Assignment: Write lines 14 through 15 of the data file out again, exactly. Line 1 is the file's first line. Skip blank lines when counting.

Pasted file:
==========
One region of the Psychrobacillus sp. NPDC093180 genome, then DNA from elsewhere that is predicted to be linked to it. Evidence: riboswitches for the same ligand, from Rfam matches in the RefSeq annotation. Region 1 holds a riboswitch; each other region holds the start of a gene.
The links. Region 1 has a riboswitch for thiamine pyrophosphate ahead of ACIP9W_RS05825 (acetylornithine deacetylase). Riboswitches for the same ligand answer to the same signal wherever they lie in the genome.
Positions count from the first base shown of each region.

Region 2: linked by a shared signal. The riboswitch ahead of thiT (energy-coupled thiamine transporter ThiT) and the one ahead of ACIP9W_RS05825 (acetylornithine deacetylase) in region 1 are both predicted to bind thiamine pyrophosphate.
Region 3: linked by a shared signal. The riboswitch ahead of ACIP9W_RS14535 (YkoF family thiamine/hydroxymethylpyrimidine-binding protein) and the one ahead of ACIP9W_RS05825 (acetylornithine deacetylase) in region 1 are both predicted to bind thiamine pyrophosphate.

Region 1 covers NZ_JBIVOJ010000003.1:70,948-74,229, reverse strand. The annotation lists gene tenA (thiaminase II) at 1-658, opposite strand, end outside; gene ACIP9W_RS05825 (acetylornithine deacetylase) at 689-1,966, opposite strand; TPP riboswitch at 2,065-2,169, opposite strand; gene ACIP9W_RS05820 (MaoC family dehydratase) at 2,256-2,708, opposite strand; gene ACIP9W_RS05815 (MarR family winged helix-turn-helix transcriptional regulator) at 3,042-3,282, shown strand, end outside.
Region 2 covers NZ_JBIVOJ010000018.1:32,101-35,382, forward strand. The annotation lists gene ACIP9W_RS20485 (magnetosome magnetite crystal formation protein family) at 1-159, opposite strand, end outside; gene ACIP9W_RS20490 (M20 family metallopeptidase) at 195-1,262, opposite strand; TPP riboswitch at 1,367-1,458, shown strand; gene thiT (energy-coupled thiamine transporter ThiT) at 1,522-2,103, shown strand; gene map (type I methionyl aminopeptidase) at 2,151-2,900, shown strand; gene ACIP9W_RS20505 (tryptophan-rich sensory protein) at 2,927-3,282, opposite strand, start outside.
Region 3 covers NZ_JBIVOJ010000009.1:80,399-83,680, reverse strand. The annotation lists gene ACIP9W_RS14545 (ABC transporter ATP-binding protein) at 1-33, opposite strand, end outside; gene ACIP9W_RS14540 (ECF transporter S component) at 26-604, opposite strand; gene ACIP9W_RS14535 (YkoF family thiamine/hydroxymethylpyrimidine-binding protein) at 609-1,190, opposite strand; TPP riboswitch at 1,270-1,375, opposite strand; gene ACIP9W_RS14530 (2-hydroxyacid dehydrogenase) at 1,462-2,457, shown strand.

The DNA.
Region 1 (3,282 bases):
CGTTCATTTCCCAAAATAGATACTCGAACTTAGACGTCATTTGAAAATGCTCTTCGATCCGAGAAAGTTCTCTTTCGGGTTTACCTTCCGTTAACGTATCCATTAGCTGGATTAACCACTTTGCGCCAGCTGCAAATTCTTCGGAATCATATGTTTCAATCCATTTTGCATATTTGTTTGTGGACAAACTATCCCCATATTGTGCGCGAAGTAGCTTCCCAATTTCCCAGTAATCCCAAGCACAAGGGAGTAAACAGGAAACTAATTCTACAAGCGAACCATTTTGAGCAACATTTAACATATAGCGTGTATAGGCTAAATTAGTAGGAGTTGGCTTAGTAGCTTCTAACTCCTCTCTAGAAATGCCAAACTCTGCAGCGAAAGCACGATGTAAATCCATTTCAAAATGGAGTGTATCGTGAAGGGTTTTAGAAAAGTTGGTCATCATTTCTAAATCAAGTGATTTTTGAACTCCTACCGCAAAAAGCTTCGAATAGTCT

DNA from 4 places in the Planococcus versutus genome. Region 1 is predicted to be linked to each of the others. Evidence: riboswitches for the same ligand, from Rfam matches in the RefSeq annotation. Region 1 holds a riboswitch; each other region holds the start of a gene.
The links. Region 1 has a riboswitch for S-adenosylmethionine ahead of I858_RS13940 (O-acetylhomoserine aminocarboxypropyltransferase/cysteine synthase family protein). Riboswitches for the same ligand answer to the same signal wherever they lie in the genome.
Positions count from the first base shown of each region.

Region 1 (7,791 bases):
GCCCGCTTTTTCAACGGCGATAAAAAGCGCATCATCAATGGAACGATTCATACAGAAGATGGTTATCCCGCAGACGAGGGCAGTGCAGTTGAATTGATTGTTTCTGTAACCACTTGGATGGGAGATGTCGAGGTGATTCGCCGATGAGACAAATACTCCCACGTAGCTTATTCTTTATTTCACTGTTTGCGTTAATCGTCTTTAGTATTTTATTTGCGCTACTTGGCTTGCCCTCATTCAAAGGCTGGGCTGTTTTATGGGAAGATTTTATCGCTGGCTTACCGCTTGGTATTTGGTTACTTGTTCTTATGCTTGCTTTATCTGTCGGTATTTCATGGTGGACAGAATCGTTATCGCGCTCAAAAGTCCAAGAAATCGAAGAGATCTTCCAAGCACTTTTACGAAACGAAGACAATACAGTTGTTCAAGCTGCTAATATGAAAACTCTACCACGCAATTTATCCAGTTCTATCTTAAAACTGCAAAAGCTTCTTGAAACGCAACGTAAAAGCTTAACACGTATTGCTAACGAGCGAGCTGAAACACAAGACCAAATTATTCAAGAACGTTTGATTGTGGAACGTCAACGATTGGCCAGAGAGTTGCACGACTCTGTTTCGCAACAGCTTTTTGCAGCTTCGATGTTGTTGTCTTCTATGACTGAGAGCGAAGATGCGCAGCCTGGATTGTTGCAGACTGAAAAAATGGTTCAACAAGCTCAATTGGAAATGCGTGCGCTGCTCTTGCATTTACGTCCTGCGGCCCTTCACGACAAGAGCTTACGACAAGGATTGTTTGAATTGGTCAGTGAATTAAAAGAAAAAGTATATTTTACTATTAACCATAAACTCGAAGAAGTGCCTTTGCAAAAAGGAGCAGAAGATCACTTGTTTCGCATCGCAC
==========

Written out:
Positions count from the first base shown of each region.

Region 1 (7,791 bases):